Examines the European Union (EU) countries’ uncertainty avoidance measures (based on Hofstede’s work) and proposes the degree of formalization (high, moderate or low) applied by organizations in the EU countries. Proposes that high formalization organizational structures are more prevalent in Austria, Belgium, France, Germany, Greece, Italy, Portugal and Spain; that low formalization organizational structures are more prevalent in Denmark, Great Britain, Ireland and Sweden; and that moderate formalization organizational structures are more prevalent in Finland and The Netherlands. Claims that these propositions can be tested at the organizational level using the Aston study instrument but warns that cultural factors are only an element among a number of other contextual variables such as the subsidiary’s local context (environmental complexity and the amount of local resources available to it), the size and age of the organization, type of organizational function, the way in which organizations confront a crisis, and management preferences for control. Indicates that it should not be assumed that this research can be applied to Confucian‐based Far East cultures. Mentions also that a country’s cultural values can change over time so should be periodically updated using Hofstede’s Value Survey Module.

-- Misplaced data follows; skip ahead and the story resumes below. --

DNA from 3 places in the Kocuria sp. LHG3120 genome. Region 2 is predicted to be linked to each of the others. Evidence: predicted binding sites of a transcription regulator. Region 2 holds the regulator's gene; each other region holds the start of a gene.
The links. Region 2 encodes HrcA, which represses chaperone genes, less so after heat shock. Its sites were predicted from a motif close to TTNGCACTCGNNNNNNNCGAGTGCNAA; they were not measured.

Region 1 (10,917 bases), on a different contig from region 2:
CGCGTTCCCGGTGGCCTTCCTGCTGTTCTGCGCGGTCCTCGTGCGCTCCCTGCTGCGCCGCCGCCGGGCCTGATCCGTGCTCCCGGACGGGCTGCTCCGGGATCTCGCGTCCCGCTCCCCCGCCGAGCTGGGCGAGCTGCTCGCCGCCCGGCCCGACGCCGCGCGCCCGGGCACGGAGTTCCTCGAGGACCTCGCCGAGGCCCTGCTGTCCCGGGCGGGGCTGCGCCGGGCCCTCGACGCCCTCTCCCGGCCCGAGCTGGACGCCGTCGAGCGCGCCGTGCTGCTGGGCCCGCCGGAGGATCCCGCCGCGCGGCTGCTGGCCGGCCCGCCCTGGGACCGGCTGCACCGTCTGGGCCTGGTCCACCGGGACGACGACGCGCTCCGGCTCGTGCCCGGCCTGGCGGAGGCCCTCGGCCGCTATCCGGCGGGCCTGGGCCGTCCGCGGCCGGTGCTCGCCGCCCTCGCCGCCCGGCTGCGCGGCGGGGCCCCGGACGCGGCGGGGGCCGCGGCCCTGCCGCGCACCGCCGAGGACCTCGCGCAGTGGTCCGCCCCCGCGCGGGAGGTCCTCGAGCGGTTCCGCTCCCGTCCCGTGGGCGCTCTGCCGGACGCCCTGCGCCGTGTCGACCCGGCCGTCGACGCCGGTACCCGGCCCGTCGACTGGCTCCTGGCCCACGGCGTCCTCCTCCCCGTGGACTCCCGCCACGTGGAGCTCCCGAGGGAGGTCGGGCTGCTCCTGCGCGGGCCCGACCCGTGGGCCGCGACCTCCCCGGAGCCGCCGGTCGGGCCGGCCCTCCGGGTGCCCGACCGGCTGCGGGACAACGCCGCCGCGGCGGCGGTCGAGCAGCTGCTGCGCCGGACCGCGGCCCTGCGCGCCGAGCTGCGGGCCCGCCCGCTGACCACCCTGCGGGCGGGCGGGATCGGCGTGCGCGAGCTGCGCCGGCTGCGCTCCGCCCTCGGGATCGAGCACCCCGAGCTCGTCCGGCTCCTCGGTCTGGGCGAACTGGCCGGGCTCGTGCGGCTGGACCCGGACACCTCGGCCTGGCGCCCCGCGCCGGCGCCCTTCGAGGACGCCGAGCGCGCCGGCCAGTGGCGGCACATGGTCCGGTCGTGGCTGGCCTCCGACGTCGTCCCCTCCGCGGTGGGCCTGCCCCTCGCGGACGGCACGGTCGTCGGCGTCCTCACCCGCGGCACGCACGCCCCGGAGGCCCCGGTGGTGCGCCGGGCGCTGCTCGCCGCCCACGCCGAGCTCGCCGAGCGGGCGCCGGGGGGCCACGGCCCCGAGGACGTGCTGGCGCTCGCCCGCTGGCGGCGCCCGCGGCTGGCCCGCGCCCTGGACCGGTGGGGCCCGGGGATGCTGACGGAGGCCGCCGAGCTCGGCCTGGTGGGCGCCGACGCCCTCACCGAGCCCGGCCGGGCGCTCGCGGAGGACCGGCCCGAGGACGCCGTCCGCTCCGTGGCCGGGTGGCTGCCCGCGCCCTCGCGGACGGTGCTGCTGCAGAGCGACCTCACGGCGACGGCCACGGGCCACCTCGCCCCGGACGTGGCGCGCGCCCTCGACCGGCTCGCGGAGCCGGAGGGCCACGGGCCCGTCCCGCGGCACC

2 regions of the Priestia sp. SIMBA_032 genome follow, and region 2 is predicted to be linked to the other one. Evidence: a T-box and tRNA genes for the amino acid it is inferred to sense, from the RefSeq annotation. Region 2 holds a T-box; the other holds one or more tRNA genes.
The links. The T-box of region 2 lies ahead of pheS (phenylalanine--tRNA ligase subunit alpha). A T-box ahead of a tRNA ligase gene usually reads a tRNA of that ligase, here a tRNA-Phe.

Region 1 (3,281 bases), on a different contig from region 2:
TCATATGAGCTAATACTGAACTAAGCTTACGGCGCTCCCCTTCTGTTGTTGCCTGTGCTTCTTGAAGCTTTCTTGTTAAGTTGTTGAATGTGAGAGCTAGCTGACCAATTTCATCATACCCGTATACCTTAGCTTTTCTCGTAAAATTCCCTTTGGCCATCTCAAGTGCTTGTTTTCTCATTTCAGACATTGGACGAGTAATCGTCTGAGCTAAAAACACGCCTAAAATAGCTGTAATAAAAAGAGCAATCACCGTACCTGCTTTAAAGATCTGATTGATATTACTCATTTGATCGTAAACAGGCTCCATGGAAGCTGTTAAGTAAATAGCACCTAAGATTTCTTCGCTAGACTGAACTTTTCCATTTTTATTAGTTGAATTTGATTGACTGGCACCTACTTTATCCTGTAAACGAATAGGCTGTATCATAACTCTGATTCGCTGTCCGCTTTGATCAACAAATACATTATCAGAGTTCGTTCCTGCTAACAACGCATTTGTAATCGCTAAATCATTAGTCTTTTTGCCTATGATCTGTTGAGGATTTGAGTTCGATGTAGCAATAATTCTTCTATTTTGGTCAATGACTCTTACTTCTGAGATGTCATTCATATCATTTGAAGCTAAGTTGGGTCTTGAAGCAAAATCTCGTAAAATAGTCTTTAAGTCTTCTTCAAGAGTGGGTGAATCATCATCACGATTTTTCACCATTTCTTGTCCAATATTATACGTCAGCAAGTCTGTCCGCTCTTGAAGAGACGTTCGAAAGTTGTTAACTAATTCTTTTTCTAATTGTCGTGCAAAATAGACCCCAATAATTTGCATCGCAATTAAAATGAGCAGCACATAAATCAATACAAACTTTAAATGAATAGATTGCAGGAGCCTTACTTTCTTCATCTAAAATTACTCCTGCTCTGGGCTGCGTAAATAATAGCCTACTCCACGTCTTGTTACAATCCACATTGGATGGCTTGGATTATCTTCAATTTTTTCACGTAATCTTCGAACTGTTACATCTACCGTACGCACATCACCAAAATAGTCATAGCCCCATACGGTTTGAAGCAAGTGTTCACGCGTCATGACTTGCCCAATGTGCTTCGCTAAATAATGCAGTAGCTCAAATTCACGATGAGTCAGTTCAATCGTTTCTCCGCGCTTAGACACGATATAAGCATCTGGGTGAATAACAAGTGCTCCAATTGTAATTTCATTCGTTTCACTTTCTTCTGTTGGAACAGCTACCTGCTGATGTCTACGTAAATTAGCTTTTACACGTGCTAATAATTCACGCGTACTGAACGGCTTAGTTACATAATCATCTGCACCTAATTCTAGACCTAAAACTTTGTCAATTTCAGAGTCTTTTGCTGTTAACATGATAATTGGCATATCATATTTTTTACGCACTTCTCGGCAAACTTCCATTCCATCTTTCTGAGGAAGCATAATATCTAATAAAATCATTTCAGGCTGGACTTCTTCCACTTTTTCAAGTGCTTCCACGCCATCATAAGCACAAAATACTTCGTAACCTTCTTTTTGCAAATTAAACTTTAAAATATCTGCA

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Management Research News, vol. 21 no. 10
Type: Research Article
ISSN: 0140-9174

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Article
Publication date: 1 February 1995

Carl A. Rodrigues

Total Quality Management (TQM), this framework proposes, can be achieved only when the organization develops the ability to cater to customers' needs, monitor the internal…

Abstract

Total Quality Management (TQM), this framework proposes, can be achieved only when the organization develops the ability to cater to customers' needs, monitor the internal and external environments on an ongoing basis to obtain and disseminate information needed by empowered group decision makers, establish and maintain an atmosphere where there is strong vertical and horizontal communication, collaboration, and cooperation among individuals in internal units, as well as among individuals in external units, develop and maintain a bond and a “sense of ownership” among employees; and develop and maintain ongoing training programs.